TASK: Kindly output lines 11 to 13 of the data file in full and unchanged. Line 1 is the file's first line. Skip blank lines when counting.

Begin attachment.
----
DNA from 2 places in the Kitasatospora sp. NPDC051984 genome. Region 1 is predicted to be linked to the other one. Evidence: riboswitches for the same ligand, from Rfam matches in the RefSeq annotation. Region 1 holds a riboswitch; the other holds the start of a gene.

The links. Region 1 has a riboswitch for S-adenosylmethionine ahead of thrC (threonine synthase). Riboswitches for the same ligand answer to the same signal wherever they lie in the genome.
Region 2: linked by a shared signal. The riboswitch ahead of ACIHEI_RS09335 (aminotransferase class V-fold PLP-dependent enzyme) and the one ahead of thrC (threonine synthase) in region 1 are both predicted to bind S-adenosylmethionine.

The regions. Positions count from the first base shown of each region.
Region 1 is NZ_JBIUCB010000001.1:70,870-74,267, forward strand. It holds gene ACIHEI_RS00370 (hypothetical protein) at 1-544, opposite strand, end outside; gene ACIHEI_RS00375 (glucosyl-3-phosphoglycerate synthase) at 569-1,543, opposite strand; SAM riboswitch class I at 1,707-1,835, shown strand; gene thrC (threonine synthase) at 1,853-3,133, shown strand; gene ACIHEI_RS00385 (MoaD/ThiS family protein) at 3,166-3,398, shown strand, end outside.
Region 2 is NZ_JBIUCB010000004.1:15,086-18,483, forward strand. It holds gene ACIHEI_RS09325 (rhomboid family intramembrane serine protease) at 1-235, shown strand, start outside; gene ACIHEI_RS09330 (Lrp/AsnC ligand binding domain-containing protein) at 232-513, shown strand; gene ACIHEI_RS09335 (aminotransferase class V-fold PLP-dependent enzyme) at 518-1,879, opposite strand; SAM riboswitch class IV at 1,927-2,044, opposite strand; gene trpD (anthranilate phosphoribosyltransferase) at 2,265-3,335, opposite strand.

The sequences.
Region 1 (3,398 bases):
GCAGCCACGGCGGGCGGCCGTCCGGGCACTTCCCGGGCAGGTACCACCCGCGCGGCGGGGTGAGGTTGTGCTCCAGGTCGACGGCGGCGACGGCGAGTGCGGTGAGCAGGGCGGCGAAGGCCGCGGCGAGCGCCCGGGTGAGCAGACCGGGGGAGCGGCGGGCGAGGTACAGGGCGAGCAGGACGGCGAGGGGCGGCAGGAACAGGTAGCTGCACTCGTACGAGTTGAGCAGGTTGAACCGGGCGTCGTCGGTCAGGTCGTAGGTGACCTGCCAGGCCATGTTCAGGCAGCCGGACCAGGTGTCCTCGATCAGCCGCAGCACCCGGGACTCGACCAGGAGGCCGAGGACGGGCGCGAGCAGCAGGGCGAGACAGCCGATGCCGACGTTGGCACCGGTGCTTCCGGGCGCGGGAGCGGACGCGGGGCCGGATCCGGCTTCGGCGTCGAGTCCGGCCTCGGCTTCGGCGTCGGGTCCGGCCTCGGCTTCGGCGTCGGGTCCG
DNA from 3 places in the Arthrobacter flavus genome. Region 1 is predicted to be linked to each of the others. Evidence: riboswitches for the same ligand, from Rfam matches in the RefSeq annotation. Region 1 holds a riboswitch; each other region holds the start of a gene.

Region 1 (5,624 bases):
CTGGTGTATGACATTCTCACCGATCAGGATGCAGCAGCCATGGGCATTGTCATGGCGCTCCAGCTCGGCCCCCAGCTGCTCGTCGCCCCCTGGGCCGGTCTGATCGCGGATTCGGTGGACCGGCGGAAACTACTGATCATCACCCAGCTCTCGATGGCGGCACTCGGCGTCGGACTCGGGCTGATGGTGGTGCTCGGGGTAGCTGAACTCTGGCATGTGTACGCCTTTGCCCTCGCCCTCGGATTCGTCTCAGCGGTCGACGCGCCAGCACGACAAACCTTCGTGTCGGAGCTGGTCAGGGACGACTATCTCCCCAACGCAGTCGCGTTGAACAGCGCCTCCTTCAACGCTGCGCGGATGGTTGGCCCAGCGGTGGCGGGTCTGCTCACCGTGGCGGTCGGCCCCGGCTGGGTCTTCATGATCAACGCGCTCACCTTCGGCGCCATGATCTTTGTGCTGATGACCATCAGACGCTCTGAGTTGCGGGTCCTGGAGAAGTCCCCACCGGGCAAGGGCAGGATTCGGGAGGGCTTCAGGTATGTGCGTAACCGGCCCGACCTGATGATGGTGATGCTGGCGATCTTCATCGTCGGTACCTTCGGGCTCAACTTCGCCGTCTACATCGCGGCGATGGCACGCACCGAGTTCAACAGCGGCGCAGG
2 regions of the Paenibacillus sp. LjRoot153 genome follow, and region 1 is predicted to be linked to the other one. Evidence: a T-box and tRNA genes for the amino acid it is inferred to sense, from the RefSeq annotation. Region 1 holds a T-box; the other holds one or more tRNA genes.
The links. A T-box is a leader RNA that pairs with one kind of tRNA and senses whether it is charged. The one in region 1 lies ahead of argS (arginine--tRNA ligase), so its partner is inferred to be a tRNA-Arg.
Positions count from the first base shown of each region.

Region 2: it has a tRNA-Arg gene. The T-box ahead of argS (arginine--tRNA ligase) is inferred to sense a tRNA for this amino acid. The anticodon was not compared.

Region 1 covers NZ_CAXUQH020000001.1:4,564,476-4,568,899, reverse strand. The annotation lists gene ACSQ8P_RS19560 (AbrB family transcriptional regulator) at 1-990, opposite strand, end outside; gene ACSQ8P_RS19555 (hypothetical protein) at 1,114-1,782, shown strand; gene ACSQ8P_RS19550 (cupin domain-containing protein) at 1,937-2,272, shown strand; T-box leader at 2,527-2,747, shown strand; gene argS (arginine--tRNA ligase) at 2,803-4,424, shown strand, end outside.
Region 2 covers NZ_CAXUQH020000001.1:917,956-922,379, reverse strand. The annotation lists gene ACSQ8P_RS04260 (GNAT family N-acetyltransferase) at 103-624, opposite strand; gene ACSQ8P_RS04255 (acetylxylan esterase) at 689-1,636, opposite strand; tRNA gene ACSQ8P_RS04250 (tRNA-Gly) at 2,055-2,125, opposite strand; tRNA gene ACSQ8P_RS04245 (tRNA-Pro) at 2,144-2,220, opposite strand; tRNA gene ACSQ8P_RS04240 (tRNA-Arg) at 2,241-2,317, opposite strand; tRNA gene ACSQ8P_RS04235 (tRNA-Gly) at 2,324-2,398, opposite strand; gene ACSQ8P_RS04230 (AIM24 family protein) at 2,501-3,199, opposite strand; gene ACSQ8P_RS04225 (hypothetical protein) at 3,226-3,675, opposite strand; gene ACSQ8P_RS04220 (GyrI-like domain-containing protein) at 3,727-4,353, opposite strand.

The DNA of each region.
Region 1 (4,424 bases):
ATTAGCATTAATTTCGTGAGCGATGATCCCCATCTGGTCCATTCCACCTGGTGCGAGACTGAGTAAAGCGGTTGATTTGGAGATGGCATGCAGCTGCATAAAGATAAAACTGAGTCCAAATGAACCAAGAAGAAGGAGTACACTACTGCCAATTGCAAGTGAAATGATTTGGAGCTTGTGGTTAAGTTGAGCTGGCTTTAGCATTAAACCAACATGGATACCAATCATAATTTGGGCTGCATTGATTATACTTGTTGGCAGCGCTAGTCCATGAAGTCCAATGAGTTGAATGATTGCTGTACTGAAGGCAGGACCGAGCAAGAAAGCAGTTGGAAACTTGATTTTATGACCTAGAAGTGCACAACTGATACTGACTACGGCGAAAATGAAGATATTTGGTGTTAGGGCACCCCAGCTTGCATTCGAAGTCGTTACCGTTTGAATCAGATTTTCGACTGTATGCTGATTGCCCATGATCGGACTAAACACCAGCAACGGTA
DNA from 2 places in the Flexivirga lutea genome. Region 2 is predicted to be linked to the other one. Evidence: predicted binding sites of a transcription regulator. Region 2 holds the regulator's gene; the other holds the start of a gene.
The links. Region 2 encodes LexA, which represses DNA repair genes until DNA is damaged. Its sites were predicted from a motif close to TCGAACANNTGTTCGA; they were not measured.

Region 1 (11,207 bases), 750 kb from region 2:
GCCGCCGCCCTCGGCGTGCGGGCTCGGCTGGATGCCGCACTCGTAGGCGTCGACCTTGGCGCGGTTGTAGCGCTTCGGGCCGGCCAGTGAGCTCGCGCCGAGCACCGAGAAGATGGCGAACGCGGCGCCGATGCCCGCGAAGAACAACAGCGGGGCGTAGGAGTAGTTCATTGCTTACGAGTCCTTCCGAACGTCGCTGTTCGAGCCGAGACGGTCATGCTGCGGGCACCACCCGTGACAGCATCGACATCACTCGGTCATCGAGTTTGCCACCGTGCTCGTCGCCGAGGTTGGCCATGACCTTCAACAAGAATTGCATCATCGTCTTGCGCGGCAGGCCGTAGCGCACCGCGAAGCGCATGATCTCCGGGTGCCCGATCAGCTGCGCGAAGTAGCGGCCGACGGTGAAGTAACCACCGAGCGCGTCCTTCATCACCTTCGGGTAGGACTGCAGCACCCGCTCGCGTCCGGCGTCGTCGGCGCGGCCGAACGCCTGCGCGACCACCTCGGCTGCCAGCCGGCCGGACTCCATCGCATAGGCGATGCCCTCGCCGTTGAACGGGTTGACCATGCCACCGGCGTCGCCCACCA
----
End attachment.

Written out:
Region 1 (5,624 bases):
CTGGTGTATGACATTCTCACCGATCAGGATGCAGCAGCCATGGGCATTGTCATGGCGCTCCAGCTCGGCCCCCAGCTGCTCGTCGCCCCCTGGGCCGGTCTGATCGCGGATTCGGTGGACCGGCGGAAACTACTGATCATCACCCAGCTCTCGATGGCGGCACTCGGCGTCGGACTCGGGCTGATGGTGGTGCTCGGGGTAGCTGAACTCTGGCATGTGTACGCCTTTGCCCTCGCCCTCGGATTCGTCTCAGCGGTCGACGCGCCAGCACGACAAACCTTCGTGTCGGAGCTGGTCAGGGACGACTATCTCCCCAACGCAGTCGCGTTGAACAGCGCCTCCTTCAACGCTGCGCGGATGGTTGGCCCAGCGGTGGCGGGTCTGCTCACCGTGGCGGTCGGCCCCGGCTGGGTCTTCATGATCAACGCGCTCACCTTCGGCGCCATGATCTTTGTGCTGATGACCATCAGACGCTCTGAGTTGCGGGTCCTGGAGAAGTCCCCACCGGGCAAGGGCAGGATTCGGGAGGGCTTCAGGTATGTGCGTAACCGGCCCGACCTGATGATGGTGATGCTGGCGATCTTCATCGTCGGTACCTTCGGGCTCAACTTCGCCGTCTACATCGCGGCGATGGCACGCACCGAGTTCAACAGCGGCGCAGG
2 regions of the Paenibacillus sp. LjRoot153 genome follow, and region 1 is predicted to be linked to the other one. Evidence: a T-box and tRNA genes for the amino acid it is inferred to sense, from the RefSeq annotation. Region 1 holds a T-box; the other holds one or more tRNA genes.